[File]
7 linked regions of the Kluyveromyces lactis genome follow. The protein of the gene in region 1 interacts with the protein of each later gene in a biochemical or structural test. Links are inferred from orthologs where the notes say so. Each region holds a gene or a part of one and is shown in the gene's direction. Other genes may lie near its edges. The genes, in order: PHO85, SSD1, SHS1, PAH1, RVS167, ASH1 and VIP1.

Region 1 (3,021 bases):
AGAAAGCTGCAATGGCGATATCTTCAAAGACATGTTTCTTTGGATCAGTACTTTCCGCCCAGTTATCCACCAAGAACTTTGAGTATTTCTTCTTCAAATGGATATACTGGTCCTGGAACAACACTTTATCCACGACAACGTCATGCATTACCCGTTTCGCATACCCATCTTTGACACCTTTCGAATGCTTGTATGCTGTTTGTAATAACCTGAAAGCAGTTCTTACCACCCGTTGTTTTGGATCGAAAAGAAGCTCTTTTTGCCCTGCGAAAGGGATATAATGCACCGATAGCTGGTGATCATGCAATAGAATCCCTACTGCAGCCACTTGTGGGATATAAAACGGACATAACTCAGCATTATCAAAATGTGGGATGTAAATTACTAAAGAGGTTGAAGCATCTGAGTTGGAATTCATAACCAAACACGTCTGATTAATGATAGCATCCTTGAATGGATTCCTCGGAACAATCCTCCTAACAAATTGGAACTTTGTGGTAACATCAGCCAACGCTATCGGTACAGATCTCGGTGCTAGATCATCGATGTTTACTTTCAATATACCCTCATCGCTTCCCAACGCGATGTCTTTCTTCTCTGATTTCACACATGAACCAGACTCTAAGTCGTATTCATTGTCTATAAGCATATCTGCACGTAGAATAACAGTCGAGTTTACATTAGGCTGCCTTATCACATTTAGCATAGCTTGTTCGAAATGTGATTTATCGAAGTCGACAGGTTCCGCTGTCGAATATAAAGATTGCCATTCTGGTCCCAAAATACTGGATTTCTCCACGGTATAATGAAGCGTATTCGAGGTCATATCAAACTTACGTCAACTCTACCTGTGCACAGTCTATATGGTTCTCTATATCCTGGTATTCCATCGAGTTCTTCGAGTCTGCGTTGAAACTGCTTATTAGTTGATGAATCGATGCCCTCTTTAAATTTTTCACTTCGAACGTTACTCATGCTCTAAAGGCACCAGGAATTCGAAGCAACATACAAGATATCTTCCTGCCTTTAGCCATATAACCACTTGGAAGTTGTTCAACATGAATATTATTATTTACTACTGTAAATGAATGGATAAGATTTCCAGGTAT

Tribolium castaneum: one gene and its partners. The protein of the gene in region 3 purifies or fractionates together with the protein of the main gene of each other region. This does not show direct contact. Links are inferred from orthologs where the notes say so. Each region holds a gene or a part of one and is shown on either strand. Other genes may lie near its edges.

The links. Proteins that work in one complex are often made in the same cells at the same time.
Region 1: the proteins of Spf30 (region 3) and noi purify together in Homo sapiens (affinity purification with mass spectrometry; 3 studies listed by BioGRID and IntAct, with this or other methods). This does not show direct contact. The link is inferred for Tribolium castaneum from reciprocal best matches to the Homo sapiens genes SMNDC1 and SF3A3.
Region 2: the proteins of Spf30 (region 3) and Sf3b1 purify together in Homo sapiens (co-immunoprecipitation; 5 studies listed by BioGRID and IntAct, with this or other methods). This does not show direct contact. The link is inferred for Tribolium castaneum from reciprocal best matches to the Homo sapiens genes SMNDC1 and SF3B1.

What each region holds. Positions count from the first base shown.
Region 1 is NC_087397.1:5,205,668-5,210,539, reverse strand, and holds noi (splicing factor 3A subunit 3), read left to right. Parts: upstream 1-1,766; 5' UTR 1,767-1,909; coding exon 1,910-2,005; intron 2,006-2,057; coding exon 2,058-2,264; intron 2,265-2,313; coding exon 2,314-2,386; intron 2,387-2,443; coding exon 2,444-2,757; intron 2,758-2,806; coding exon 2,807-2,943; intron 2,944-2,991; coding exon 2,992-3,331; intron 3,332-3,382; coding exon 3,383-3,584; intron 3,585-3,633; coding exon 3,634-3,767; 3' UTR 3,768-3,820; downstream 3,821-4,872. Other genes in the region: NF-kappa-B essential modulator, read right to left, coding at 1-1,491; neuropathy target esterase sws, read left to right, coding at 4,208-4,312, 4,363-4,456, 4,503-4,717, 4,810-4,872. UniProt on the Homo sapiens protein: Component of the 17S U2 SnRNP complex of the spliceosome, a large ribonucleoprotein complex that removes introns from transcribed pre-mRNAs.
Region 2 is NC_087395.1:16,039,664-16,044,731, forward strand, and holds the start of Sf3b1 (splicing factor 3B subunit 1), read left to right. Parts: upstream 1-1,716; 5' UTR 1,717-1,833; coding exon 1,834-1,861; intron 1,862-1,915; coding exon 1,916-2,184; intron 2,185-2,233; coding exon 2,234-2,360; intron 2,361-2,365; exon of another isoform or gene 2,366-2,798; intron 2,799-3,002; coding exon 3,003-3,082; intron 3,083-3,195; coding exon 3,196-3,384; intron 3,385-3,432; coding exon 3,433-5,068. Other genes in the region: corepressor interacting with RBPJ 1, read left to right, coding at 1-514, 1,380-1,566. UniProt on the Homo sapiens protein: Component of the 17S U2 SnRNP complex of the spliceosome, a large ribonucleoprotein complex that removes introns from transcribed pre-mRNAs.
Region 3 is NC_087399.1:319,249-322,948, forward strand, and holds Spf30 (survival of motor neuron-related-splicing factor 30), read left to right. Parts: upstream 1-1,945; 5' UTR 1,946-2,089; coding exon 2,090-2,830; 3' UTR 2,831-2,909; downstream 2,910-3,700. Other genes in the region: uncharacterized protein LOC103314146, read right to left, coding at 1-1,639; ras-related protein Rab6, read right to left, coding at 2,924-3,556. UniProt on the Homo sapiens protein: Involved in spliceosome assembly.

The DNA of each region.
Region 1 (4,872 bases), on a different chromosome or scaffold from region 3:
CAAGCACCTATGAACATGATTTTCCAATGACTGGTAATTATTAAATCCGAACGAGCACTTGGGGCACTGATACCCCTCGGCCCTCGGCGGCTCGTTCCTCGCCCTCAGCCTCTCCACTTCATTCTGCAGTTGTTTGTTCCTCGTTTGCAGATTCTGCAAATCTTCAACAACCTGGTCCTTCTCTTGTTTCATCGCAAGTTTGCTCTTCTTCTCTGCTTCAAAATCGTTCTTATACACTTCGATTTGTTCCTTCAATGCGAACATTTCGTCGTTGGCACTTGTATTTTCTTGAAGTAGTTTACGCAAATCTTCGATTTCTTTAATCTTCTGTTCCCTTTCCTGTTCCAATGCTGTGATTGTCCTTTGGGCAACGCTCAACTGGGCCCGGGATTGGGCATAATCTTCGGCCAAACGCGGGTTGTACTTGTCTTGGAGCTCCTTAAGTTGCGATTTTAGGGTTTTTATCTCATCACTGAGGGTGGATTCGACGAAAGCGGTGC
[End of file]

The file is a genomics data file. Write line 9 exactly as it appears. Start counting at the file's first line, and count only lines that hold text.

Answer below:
Region 1 is NC_087397.1:5,205,668-5,210,539, reverse strand, and holds noi (splicing factor 3A subunit 3), read left to right. Parts: upstream 1-1,766; 5' UTR 1,767-1,909; coding exon 1,910-2,005; intron 2,006-2,057; coding exon 2,058-2,264; intron 2,265-2,313; coding exon 2,314-2,386; intron 2,387-2,443; coding exon 2,444-2,757; intron 2,758-2,806; coding exon 2,807-2,943; intron 2,944-2,991; coding exon 2,992-3,331; intron 3,332-3,382; coding exon 3,383-3,584; intron 3,585-3,633; coding exon 3,634-3,767; 3' UTR 3,768-3,820; downstream 3,821-4,872. Other genes in the region: NF-kappa-B essential modulator, read right to left, coding at 1-1,491; neuropathy target esterase sws, read left to right, coding at 4,208-4,312, 4,363-4,456, 4,503-4,717, 4,810-4,872. UniProt on the Homo sapiens protein: Component of the 17S U2 SnRNP complex of the spliceosome, a large ribonucleoprotein complex that removes introns from transcribed pre-mRNAs.